Visiting Sweden, Kerry offers ‘regret’ that US hasn’t done more on climate

Secretary of State John KerryJohn Forbes KerryGraham criticizes Trump canceling Pelosi trip as 'inappropriate’ Howard Dean to CNN: All Dem candidates qualified to be president except Tulsi Gabbard Not your ‘grandfather’s’ campaign: 2020 Dems look to stand out in crowded race MORE said Tuesday in Sweden that he wishes the United States had made more progress in battling climate change.

“I have to say that I regret that my own country — and President Obama knows this and is committed to changing it — needs to do more and we are committed to doing more,” Kerry said in Sweden at a joint press conference with Prime Minister Fredrik Reinfeldt.

Obama has vowed new second-term executive actions on climate change, but has not laid out a detailed agenda.


Kerry is in Stockholm for meetings and will attend the May 15 gathering of the multi-nation Arctic Council in Kiruna, Sweden. His visit follows last week’s White House release of the administration’s formal National Strategy for the Arctic Region.

The melting of Arctic ice is opening opportunities for energy development and shipping. But it’s also raising the prospect of ecological damage and new geopolitical competition as nations compete for access.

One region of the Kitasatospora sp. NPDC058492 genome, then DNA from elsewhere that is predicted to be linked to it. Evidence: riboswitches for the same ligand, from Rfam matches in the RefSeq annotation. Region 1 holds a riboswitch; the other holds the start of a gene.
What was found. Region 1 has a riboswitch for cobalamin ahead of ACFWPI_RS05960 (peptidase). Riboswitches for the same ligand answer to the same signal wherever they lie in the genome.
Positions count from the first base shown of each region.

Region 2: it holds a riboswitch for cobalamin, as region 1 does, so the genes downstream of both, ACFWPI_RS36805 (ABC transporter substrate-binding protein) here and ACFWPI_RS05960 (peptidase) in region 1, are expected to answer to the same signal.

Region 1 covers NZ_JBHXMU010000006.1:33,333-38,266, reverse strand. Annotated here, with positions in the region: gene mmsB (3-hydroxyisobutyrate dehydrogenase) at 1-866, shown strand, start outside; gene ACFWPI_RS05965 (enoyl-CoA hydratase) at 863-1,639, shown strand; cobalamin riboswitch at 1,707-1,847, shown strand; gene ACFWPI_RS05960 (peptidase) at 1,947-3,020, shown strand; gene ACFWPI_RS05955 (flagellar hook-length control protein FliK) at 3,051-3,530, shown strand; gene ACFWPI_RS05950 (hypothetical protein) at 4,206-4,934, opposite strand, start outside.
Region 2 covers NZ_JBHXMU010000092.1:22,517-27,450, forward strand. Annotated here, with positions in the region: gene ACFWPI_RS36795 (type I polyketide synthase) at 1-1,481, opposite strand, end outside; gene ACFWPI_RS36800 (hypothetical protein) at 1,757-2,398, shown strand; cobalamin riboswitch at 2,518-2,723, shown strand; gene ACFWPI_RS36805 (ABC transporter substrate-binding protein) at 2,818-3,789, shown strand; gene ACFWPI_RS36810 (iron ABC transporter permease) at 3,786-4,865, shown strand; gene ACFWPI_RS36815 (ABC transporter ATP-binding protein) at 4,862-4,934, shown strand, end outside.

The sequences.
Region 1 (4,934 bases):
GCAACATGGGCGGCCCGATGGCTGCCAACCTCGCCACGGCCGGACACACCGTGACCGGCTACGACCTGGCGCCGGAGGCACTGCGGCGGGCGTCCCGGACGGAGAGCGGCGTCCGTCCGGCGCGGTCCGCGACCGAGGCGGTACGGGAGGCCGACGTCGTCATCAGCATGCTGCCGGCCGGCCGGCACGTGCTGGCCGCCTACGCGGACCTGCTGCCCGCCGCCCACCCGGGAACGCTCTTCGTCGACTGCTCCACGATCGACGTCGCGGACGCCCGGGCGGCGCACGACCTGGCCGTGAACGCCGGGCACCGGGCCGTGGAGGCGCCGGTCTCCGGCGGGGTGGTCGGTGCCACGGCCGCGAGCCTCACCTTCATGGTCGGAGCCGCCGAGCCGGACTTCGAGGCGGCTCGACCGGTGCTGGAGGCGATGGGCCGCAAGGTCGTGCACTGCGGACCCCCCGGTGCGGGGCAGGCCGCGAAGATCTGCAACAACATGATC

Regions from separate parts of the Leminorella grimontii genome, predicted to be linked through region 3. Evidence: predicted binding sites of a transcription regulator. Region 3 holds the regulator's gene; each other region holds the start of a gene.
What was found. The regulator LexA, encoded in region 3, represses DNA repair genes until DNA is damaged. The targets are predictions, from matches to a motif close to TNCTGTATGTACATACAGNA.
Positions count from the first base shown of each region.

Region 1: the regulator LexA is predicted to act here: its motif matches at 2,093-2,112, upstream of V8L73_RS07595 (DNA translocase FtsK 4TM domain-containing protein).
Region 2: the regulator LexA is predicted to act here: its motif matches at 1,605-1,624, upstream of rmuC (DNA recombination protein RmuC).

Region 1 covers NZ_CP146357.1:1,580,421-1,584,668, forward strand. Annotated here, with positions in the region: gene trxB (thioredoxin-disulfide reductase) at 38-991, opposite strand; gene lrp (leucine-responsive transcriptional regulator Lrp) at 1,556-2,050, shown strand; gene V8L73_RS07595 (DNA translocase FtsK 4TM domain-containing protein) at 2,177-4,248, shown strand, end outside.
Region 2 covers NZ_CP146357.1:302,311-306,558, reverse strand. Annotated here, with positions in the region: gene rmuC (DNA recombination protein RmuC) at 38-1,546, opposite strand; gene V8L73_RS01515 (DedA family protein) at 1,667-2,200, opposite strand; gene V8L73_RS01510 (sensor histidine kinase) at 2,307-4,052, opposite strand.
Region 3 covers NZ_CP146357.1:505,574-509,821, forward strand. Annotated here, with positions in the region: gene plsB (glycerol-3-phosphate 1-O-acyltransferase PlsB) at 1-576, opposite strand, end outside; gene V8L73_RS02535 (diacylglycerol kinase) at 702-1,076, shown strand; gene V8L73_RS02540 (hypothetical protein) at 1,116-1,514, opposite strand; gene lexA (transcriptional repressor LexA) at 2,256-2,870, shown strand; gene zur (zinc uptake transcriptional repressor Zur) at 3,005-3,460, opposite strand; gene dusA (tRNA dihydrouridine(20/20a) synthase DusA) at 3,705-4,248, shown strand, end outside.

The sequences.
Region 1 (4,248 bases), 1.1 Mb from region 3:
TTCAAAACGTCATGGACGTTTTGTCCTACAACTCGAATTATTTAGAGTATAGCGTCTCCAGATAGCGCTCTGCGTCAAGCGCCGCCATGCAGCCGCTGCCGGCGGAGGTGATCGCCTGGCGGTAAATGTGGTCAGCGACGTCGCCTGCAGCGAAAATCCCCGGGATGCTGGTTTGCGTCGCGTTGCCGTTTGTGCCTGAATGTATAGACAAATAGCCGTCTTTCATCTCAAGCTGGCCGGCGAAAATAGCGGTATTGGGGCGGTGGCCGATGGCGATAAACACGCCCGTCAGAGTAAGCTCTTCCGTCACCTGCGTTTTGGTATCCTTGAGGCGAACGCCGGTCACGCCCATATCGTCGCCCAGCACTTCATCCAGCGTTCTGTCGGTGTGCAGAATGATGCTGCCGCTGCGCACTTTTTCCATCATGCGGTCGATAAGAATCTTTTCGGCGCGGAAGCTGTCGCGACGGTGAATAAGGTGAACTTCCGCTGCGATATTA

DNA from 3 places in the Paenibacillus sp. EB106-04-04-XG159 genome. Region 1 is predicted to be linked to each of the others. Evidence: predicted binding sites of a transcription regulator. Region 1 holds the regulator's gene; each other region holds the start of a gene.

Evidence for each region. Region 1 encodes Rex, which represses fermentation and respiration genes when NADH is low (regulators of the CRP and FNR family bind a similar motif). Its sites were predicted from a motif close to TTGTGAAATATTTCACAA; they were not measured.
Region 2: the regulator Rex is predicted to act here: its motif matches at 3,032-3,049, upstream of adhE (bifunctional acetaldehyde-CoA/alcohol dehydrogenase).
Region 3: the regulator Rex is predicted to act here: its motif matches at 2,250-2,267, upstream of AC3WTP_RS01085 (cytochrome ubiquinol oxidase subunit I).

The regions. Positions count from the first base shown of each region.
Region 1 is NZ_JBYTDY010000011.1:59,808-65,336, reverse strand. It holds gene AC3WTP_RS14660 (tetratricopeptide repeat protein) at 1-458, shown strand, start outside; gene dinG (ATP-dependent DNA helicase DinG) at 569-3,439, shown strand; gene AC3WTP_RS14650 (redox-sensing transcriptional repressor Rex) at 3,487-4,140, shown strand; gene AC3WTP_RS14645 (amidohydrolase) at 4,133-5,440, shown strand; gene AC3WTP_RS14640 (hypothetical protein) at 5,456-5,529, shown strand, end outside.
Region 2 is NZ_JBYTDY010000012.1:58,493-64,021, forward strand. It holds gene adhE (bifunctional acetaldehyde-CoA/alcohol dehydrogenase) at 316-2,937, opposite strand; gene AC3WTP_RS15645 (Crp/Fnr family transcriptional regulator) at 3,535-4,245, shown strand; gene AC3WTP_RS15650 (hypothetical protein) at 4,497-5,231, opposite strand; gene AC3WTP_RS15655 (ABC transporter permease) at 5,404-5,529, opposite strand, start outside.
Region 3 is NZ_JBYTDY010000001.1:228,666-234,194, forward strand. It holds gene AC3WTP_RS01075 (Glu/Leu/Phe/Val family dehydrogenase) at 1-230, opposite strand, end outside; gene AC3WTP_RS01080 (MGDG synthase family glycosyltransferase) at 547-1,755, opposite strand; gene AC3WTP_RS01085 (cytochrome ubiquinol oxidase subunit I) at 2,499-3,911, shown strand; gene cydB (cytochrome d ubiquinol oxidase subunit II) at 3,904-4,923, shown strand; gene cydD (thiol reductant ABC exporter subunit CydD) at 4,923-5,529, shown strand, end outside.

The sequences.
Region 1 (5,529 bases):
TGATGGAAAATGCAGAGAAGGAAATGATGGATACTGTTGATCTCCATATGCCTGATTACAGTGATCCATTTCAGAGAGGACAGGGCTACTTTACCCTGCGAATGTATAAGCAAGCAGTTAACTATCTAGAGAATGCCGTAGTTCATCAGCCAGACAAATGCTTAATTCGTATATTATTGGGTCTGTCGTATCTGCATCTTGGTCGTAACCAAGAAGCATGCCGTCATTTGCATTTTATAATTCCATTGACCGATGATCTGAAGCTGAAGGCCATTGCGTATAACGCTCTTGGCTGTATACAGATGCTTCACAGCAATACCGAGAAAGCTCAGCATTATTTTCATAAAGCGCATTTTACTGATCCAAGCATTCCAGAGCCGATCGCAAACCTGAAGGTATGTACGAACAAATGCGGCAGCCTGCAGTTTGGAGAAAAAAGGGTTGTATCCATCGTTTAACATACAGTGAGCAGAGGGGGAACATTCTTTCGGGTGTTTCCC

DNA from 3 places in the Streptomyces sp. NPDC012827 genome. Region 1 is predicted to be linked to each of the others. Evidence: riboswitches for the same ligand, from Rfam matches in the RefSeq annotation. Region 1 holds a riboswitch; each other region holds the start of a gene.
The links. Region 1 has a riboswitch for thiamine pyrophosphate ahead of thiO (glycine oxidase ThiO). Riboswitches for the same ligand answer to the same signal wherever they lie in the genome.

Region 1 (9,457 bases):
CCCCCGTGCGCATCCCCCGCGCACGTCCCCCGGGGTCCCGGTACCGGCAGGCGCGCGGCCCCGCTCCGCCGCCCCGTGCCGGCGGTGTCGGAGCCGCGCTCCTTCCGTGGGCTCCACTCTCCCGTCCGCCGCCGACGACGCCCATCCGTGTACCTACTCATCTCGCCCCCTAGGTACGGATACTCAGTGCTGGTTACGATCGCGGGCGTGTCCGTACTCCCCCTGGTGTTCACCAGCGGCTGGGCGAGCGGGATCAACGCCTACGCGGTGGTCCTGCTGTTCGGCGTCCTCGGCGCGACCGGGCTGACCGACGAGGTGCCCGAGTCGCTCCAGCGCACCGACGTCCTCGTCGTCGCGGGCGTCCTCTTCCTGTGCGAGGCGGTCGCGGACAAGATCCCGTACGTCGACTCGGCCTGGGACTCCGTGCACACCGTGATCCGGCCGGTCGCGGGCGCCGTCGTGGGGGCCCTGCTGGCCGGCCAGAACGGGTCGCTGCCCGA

“And we come here to Kiruna with a great understanding of the challenge to the Arctic as the ice melts, as the ecosystem is challenged, the fisheries, and the possibilities of increased commercial traffic as a result of the lack of ice raises a whole set of other issues that we need to face up to,” Kerry said, according to a State Department transcript.

“So it’s not just an environmental issue and it’s not just an economic issue. It is a security issue, a fundamental security issue that affects life as we know it on the planet itself, and it demands urgent attention from all of us,” he said.

Kerry and ministers of seven other Arctic nations will sign the Arctic Marine Oil Pollution Preparedness and Response Agreement, the State Department said last week.

It aims to foster rapid and collaborative responses to potential oil spills in the region, according to the department.